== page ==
If you do follow the hiking trail, the path is narrow for the most part and does wind up and down. There is a small clearing that offers a nice overlooking view to the west as you hike along, but other then that... it just adds more mileage and less fun then hoping along the rocks below.
This is where the fun starts. Depending on the water level you might be doing a lot of jumping over streams, or a simple step over. When we went the water level was pretty low which allowed us simply walk and skip over any obstacle we came across. Early in the year there is a lot of water that flows through here and it can get very hazardous as some parts do narrow considerably. Even though you are stuck on the river bottom the view is amazing. It's odd to say that, but it's not every day when you're out in the woods your able to see the view from this angle. Generally as rivers and creeks erode the rock below it carves and cuts away but it's all hidden from our eyes. In Grotto you can feel the texture of the rock and see the amazing cut outs in the rock first hand.
As you skip along the rocks, if you pay close attention to the canyon walls you will notice a fair amount of climbing bolts in the walls. There are over 200 climbing routes routes through out the canyon. As you round the last corner before reaching the waterfalls you come to the other historical portion of Grotto Canyon, the ancient Hopi Pictographs. There is a fair bit of literature available for these pictographs and a bit of mystery swirling around it as well. One of the many options is "Plains Indian Rock Art" by James D. Keyser & Michael Klassen.
The last couple hundred meters takes you to the end of the Grotto Canyon hike. You are presented with what looks like just water dribbling out of the rock wall which in winter, freezes up and turns into a massive ice pillar. To the right, a small waterfall, Grotto Falls, is hidden away and is the main source of water that runs through the canyon.
The canyon does continue to the left (west) but if your goal is to reach the falls and the pictographs then this is the turn around point and return is the same way you came in.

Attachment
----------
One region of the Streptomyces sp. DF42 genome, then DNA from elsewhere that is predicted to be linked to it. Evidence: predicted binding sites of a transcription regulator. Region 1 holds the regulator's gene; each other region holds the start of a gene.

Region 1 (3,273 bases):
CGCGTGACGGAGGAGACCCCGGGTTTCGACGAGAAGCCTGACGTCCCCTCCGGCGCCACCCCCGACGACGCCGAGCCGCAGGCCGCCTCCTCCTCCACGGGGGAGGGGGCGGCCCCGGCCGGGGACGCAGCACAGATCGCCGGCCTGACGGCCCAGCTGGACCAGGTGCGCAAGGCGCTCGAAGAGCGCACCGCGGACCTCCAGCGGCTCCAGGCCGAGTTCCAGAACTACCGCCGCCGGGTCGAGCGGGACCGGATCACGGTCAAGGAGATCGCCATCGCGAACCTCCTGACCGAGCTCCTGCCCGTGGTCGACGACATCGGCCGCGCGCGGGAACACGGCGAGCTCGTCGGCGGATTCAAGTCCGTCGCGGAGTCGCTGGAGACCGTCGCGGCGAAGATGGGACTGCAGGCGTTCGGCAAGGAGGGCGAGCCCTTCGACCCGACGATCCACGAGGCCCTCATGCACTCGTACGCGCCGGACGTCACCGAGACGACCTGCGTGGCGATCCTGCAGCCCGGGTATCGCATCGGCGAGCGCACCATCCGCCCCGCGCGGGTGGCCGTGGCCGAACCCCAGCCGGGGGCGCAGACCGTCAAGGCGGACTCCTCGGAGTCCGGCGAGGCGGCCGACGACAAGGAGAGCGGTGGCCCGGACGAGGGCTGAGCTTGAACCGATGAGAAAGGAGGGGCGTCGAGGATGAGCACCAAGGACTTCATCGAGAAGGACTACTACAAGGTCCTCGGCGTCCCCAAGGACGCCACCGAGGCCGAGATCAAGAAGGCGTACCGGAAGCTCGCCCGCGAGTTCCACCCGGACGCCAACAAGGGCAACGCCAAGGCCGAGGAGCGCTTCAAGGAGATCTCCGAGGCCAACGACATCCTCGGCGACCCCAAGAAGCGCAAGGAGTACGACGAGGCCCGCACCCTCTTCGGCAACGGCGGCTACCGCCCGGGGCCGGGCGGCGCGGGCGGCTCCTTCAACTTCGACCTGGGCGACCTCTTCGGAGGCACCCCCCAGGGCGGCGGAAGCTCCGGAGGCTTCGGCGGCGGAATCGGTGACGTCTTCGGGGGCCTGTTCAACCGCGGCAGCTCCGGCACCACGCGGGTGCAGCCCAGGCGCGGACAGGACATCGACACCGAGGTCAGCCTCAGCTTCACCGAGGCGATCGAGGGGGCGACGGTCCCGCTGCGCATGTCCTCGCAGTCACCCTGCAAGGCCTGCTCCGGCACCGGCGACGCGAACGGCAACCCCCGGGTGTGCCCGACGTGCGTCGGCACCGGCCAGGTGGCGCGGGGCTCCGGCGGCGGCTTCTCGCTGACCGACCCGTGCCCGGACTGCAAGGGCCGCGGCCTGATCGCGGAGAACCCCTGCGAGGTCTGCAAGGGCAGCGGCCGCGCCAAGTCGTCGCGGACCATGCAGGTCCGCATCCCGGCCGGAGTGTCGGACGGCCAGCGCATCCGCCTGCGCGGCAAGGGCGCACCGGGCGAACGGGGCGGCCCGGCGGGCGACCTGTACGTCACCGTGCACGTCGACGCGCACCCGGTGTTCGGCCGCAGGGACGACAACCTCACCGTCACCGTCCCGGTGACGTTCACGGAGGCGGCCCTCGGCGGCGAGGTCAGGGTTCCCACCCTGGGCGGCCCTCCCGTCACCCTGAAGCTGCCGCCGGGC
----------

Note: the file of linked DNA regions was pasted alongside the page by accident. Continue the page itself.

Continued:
Onwards to Hoodoos and the cave
If you choose to continue on through the canyon you have the opportunity to check out a small sandstone cave as well as a few hoodoos. As you start down further into the canyon, it briefly narrows before expanding to the general width that it was before. There doesn't appear to be a stream running through here so it is mostly just run off water that runs through here so chances are the bed will be completely dry when hiking along.
After about 15-20 minutes of trekking through the canyon, the walls open up into a small valley. The hoodoos and the hill that houses the small cave are visible as a large pile of brown sandstone on the west side of the valley. There are a few trails that seem to meander through the valley floor.
For those of us who have a hard time to not checking ominous black holes in mountain sides this is a nice surprise along the canyon floor. The way up to the cave is a little trickier then it looks from a distance. It is considerably steep and there is only a small ledge less then a foot wide to traverse to the entrance.
The cave itself is only about 20 feet deep and tall enough to walk around hunched in but does allow you to get a nice overview of the valley which is a nice change from being on the bottom of a dried up river bed. Be sure to check from the ground to make sure there isn't any wildlife hiding in there for shelter as well as that could be an unhappy surprise.
Return the same way.
GPS Plotted Route
The start point is the parking lot at the Grotto Mountain Pond; the right hand edge of the red line. As it heads west, the first split in the road is where you make a right and head down the small path through the trees. On the way back it was getting dark and we decided to follow the creek further out of the canyon and hook onto the path there instead of going through the forest which is the 90 degree bend on the bottom left of the red line.
The couple spikes in the center are from walking up and down to the water fall I believe as there is no sharp elevation gain anywhere else in the canyon.
Note: The above GPS read out does not include the extension to the hoodoos and cave.